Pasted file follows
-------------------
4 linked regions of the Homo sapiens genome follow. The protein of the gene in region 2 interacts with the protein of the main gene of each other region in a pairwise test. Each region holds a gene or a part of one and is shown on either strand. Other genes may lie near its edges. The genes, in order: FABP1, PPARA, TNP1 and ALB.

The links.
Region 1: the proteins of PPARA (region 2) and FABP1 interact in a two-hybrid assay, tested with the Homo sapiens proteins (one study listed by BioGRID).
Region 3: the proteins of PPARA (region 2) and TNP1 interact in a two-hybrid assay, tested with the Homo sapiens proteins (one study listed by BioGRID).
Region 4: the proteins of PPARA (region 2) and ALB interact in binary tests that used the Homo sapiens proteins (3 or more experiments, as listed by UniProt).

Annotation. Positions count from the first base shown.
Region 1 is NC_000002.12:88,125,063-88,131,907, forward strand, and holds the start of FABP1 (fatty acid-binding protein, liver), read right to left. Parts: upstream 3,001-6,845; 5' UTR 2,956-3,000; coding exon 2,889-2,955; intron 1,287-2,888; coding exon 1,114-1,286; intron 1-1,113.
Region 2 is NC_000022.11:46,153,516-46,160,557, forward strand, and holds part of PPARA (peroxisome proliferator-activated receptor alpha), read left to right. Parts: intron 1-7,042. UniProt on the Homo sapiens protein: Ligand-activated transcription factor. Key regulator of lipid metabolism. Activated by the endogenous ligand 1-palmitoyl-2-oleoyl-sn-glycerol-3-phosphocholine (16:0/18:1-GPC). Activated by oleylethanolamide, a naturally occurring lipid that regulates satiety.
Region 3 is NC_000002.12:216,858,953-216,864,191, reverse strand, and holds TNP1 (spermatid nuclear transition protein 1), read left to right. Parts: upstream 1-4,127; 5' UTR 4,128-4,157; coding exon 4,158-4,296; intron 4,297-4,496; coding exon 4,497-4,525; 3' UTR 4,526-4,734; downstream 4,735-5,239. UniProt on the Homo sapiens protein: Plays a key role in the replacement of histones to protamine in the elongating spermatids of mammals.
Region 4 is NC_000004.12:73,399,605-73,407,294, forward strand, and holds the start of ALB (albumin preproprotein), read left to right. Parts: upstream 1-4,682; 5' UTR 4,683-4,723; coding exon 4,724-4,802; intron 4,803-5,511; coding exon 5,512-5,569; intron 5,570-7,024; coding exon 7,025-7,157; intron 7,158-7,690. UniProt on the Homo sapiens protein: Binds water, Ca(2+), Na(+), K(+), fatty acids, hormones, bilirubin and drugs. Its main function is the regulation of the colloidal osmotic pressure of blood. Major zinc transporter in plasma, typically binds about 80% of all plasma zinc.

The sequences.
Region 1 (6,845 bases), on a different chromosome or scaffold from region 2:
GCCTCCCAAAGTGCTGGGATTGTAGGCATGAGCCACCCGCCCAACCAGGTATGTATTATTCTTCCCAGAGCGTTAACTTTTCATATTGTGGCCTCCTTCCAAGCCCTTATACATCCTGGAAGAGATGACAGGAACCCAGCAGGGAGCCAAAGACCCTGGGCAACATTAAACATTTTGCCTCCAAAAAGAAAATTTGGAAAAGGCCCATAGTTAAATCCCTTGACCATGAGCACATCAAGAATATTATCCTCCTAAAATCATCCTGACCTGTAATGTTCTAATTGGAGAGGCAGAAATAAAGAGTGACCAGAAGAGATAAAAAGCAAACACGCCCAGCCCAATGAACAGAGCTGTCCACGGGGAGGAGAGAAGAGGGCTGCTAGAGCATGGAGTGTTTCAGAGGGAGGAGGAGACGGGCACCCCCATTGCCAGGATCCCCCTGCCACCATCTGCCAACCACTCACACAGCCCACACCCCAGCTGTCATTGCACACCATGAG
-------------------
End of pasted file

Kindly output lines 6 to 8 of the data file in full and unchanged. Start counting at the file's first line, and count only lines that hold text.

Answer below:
Annotation. Positions count from the first base shown.
Region 1 is NC_000002.12:88,125,063-88,131,907, forward strand, and holds the start of FABP1 (fatty acid-binding protein, liver), read right to left. Parts: upstream 3,001-6,845; 5' UTR 2,956-3,000; coding exon 2,889-2,955; intron 1,287-2,888; coding exon 1,114-1,286; intron 1-1,113.
Region 2 is NC_000022.11:46,153,516-46,160,557, forward strand, and holds part of PPARA (peroxisome proliferator-activated receptor alpha), read left to right. Parts: intron 1-7,042. UniProt on the Homo sapiens protein: Ligand-activated transcription factor. Key regulator of lipid metabolism. Activated by the endogenous ligand 1-palmitoyl-2-oleoyl-sn-glycerol-3-phosphocholine (16:0/18:1-GPC). Activated by oleylethanolamide, a naturally occurring lipid that regulates satiety.